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Pellucidar

Chapter 7. From Plight To Plight
I have never been much of a runner; I hate running. But if ever a sprinter broke into
smithereens all world's records it was I that day when I fled before those hide- ous beasts
along the narrow spit of rocky cliff between two narrow fiords toward the Sojar Az. Just
as I reached the verge of the cliff the foremost of the brutes was upon me. He leaped and
closed his massive jaws upon my shoulder.
The momentum of his flying body, added to that of my own, carried the two of us over
the cliff. It was a hideous fall. The cliff was almost perpendicular. At its foot broke the
sea against a solid wall of rock.
We struck the cliff-face once in our descent and then plunged into the salt sea. With the
impact with the water the hyaenodon released his hold upon my shoulder.
As I came sputtering to the surface I looked about for some tiny foot- or hand-hold where
I might cling for a moment of rest and recuperation. The cliff itself offered me nothing,
so I swam toward the mouth of the fiord.
At the far end I could see that erosion from above had washed down sufficient rubble to
form a narrow ribbon of beach. Toward this I swam with all my strength. Not once did I
look behind me, since every unnecessary movement in swimming detracts so much from
one's endurance speed. Not until I had drawn myself safely out upon the beach did I turn
my eyes back toward the sea for the hyaenodon. He was swimming slowly and
apparently painfully toward the beach upon where I stood.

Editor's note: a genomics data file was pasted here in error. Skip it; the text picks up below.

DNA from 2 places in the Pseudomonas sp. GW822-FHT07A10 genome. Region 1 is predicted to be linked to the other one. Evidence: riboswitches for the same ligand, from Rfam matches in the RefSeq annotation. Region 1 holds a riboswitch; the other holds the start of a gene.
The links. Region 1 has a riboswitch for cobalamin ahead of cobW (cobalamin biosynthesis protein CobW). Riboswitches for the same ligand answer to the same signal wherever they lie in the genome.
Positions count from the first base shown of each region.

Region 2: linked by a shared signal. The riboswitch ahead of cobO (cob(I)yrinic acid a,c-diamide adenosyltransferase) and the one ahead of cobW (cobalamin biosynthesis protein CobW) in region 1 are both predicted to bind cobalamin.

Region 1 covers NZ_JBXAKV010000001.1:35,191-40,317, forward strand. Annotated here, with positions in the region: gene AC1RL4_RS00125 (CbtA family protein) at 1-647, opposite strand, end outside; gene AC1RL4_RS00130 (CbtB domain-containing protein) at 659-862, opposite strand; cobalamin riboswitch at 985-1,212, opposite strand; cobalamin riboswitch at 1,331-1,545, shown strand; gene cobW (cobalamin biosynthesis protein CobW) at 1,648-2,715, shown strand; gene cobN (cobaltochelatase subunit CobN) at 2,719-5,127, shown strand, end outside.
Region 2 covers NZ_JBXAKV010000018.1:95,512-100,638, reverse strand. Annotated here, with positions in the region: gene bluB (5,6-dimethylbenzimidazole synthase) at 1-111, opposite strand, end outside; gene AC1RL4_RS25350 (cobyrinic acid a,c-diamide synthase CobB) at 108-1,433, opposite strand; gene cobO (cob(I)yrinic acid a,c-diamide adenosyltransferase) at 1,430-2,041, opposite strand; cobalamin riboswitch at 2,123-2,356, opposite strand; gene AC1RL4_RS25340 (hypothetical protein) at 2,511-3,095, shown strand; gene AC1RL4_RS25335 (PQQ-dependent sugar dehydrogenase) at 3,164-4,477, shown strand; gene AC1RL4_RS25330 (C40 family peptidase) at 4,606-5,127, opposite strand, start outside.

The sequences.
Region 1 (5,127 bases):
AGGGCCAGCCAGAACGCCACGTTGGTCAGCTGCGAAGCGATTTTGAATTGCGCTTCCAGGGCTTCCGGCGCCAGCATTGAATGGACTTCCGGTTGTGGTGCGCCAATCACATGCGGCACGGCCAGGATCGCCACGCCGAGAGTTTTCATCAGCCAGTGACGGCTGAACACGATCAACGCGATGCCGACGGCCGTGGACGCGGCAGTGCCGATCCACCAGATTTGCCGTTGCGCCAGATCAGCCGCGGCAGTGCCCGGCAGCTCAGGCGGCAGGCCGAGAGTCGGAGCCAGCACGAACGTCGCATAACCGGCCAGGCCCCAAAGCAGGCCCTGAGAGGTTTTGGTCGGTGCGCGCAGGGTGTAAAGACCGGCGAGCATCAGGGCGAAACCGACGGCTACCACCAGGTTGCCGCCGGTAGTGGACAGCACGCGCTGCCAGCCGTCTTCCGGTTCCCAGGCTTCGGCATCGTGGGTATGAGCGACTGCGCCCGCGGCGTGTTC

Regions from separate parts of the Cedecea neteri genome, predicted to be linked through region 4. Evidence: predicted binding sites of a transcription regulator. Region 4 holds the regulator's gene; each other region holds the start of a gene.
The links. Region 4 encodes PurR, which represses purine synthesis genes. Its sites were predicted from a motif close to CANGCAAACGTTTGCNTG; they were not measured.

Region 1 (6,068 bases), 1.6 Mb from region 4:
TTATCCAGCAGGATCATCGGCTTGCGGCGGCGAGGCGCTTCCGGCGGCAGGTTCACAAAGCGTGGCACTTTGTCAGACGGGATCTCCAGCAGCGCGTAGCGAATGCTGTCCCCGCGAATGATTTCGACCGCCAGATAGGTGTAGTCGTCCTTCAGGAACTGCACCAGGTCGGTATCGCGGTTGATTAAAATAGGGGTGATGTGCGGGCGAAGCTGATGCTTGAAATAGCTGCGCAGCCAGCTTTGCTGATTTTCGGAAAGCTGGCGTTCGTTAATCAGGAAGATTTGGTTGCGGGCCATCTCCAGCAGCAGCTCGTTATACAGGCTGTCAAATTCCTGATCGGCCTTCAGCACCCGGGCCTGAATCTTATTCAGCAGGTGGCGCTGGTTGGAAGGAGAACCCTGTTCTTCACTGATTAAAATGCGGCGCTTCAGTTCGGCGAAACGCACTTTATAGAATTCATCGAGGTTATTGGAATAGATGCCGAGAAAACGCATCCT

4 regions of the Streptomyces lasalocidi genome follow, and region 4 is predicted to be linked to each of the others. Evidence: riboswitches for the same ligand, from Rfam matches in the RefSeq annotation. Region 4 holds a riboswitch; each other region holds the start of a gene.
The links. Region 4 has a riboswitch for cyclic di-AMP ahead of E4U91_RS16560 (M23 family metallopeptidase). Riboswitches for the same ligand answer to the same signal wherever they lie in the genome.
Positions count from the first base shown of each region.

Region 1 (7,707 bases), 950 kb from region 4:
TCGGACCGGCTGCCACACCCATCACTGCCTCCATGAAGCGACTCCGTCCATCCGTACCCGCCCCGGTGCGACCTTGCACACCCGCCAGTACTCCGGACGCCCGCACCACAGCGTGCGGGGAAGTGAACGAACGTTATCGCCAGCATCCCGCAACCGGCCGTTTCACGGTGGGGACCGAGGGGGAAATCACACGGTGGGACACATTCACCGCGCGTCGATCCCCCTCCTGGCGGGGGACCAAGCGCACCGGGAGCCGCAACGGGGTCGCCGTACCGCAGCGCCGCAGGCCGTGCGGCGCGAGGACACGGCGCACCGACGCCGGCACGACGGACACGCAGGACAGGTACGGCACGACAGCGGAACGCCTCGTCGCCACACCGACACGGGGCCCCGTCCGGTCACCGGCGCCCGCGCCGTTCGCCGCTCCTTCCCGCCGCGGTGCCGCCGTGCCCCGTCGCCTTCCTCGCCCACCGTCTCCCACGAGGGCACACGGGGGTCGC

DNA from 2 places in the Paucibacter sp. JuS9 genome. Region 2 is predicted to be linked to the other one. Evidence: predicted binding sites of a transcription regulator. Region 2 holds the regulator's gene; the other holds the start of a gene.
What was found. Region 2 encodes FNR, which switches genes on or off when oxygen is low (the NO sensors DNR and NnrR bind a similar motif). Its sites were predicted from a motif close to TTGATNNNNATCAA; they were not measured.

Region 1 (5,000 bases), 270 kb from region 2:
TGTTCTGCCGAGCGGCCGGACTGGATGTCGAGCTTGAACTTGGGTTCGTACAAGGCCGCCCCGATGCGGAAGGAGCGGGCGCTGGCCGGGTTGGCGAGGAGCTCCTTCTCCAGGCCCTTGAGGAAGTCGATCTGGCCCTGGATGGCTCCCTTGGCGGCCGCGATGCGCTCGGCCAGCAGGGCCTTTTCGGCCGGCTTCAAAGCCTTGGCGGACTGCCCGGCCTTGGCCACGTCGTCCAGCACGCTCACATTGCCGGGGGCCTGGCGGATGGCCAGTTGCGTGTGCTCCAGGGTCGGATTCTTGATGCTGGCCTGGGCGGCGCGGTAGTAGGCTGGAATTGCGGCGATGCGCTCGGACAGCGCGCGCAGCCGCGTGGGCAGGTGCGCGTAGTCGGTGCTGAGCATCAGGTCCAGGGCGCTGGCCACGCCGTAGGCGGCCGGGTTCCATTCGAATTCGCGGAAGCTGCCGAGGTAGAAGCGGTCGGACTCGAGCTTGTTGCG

I watched him for a long time, wondering, why it was that such a doglike animal was not
a better swimmer. As he neared me I realized that he was weakening rapidly. I had
gathered a handful of stones to be ready for his assault when he landed, but in a moment I
let them fall from my hands. It was evident that the brute either was no swimmer or else
was severely in- jured, for by now he was making practically no head- way. Indeed, it
was with quite apparent difficulty that he kept his nose above the surface of the sea.
He was not more than fifty yards from shore when he went under. I watched the spot
where he had disap- peared, and in a moment I saw his head reappear. The look of dumb
misery in his eyes struck a chord in my breast, for I love dogs. I forgot that he was a
vicious, primordial wolf-thing--a man-eater, a scourge, and a terror. I saw only the sad
eyes that looked like the eyes of Raja, my dead collie of the outer world.
I did not stop to weigh and consider. In other words, I did not stop to think, which I
believe must be the way of men who do things--in contradistinction to those who think
much and do nothing. Instead, I leaped back into the water and swam out toward the
drowning beast. At first he showed his teeth at my approach, but just before I reached
him he went under for the second time, so that I had to dive to get him.
 
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